7 Starting Pitchers Who Will Win The World Series And 8 Who Won't

As the starting rotation goes, so goes the team. I don’t know if the concept has ever been put into those exact words in that exact order, but you get the idea. There’s another adage about how defense wins championships or something like that, but I’ll try and spare you the cheesy clichés.

What I’m getting at, is that Major League pitchers – specifically the starters – are like quarterbacks in football. It’s hard to win games without a good one, and in baseball’s case, you’ll need around five.

Of course, within each rotation, typically there’s an ace, a weaker fifth starter and a few more that fall somewhere in between. But no team is perfect, and you’ll often encounter situations with an ace among four other posers, or conversely, an outclassed wannabe who somehow cracked the rotation with four proven hotshots.

Now, that’s all well and good, but I think we can all agree that no, there’s no “I” in team, and that every player must do his job for a club to be successful (there I go with those clichés again). So with that in mind – and taking into consideration the teams each of these guys play for – here are seven starting pitchers who will win a World Series and eight who definitely won’t.


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Given the right situation, where he got a favorable trade and a slot in a decent rotation on a halfway decent team, right-hander Chris Archer most certainly could help win a World Series championship. The biggest thing he’s got going against him, though, is that he’s locked down on a terrible team for the next five seasons – when he’ll turn 32 – without a whole lot of options.

He’s a good pitcher – an ace with the Rays but probably a No. 3 or 4 guy on a better team – whose numbers are a little bloated considering the lack of support he gets in Tampa Bay. But it’d take something huge for the Rays to trade away one of the few good things they’ve got going for them, so it’s not likely another team is going to deal that kind of talent for someone whose current stats wouldn’t reconcile the swap.


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After a breakout season in 2014, Astros southpaw Dallas Keuchel proved it was no fluke with an AL-best 20 wins, 7.2 WAR and 232 innings pitched in 2015, earning him the AL Cy Young Award and a trip to the All-Star Game.

After a down year in 2016, he’s shown once again that he’s a clear-cut ace by going 5-0 with good command through his first six starts in 2017. On a strong Houston team with a solid veteran presence, quality pitching and explosive hitting, Dallas has as good a shot at a World Series title as he could ask for.

But if it doesn’t happen with the Astros, the now-29-year-old will be a free agent in 2019 and will basically have his choice to go to a contender if he chooses to test the free agency waters. One way or another, Keuchel will be wearing a ring before he hangs ‘em up.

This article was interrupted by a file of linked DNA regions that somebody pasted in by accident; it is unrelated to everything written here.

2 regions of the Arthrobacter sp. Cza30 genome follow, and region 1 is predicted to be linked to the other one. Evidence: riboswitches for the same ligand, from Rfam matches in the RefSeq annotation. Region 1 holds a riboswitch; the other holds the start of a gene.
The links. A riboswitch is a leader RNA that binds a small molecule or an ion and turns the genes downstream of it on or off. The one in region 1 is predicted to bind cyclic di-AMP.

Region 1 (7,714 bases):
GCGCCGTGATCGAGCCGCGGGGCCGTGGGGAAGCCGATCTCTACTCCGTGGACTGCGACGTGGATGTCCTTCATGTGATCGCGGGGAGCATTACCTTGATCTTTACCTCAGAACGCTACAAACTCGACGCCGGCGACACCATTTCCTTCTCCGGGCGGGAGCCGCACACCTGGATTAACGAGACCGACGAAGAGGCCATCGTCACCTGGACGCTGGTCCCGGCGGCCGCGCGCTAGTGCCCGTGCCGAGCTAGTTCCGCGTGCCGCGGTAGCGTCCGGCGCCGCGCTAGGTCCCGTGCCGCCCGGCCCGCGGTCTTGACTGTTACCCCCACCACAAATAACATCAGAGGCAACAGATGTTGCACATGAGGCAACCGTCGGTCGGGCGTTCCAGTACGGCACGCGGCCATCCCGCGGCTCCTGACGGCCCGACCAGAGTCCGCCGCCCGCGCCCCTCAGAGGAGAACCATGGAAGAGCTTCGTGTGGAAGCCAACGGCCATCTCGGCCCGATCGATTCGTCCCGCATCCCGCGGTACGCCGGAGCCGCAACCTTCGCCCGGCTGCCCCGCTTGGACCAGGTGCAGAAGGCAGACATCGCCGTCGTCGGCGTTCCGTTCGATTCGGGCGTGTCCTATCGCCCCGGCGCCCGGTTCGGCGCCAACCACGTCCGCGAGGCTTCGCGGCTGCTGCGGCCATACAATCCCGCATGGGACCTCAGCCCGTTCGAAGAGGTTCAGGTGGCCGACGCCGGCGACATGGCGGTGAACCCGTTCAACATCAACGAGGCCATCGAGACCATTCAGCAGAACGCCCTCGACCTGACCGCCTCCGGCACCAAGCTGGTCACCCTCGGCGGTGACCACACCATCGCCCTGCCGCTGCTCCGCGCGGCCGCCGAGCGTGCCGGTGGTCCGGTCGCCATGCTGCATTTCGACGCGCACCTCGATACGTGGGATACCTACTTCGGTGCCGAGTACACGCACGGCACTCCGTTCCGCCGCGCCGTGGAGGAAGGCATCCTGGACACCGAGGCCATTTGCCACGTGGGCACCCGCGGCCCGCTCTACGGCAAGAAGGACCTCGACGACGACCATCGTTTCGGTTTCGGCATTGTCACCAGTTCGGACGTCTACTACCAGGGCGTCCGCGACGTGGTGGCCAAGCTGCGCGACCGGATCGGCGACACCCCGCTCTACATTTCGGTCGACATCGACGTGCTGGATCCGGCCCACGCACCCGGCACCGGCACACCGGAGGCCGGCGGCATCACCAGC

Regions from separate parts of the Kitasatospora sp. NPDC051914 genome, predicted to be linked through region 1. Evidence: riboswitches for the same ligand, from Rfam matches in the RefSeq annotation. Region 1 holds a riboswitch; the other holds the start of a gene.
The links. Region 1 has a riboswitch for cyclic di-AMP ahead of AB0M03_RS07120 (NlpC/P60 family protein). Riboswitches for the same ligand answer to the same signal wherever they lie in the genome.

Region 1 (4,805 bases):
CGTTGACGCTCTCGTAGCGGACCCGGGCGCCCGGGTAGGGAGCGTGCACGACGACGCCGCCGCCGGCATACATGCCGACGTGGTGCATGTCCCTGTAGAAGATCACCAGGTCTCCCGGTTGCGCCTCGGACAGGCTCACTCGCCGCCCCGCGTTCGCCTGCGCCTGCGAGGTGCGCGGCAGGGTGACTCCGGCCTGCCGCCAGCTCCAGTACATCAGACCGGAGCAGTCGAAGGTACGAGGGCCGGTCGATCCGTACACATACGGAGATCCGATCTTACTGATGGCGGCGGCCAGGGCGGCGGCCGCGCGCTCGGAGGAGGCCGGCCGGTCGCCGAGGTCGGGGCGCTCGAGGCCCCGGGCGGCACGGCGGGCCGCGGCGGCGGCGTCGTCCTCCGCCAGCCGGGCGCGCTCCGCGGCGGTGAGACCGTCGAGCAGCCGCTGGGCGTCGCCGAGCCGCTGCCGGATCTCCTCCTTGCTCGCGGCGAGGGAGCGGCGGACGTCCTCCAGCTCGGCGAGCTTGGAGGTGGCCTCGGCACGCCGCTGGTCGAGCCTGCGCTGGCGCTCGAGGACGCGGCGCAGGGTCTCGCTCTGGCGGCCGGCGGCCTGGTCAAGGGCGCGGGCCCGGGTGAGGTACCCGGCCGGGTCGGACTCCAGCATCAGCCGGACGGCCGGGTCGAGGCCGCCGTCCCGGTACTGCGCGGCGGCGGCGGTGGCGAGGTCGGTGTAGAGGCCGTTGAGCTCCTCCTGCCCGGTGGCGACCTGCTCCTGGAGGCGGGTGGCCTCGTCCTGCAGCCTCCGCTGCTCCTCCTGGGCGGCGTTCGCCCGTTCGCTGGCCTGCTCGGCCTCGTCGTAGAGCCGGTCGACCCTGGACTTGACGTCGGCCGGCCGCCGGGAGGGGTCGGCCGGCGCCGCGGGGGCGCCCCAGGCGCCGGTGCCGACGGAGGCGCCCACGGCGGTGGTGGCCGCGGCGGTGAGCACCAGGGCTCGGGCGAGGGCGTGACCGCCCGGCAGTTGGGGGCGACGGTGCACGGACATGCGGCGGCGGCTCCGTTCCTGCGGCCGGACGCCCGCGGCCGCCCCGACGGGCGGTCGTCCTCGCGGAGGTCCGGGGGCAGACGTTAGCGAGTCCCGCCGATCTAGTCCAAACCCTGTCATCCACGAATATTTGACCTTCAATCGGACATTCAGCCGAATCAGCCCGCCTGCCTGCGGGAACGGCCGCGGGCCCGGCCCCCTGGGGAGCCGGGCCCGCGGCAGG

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According to Sports Illustrated’s Michael Beller, “The Rangers’ World Series hopes could hinge on Yu Darvish’s return to form (and health),” and I’ve got to be honest, if that’s the case, it doesn’t look good for their chances.

Like a lone ranger meandering the Southern plains, Darvish is the one true ace in Texas (although A.J. Griffin is beginning to emerge nicely), but he’s got a shaky past with injury and has had some issues with his command early in games.

Since entering the league in 2012, Darvish has only once started 30 games. He missed half of 2014 and all of 2015 with an elbow injury, and last year, he battled neck and shoulder issues, limiting him to just 17 starts.

Now in a contract year, maybe his 3.03 ERA will sway a hopeful GM, but I don’t see him winning with the Rangers, nor going to a serious title-contender.


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The century-long title drought is over at Wrigley Field, and offseason Cubs signee Brett Anderson is all aboard on a scary-good Chicago team that is finally a perennial contender under Theo Epstein. I can guarantee it won’t be another 108 years before the Cubs win another World Series, and Brett Anderson will be there when it happens.

Like Darvish, he has had to slog through multiple injuries over the course of his eight-year career, but even if he can’t stay healthy all season long – he was a depth signee anyways – the Cubs are good enough in all areas to win another title soon, if not again this year.

So far, he’s off to a decent start, and so are the Cubs, who sit atop the NL Central at the time of this writing.


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I have a feeling it’s going to be a long, grueling season for the San Diego Padres, based solely on their young, inexperienced starting rotation.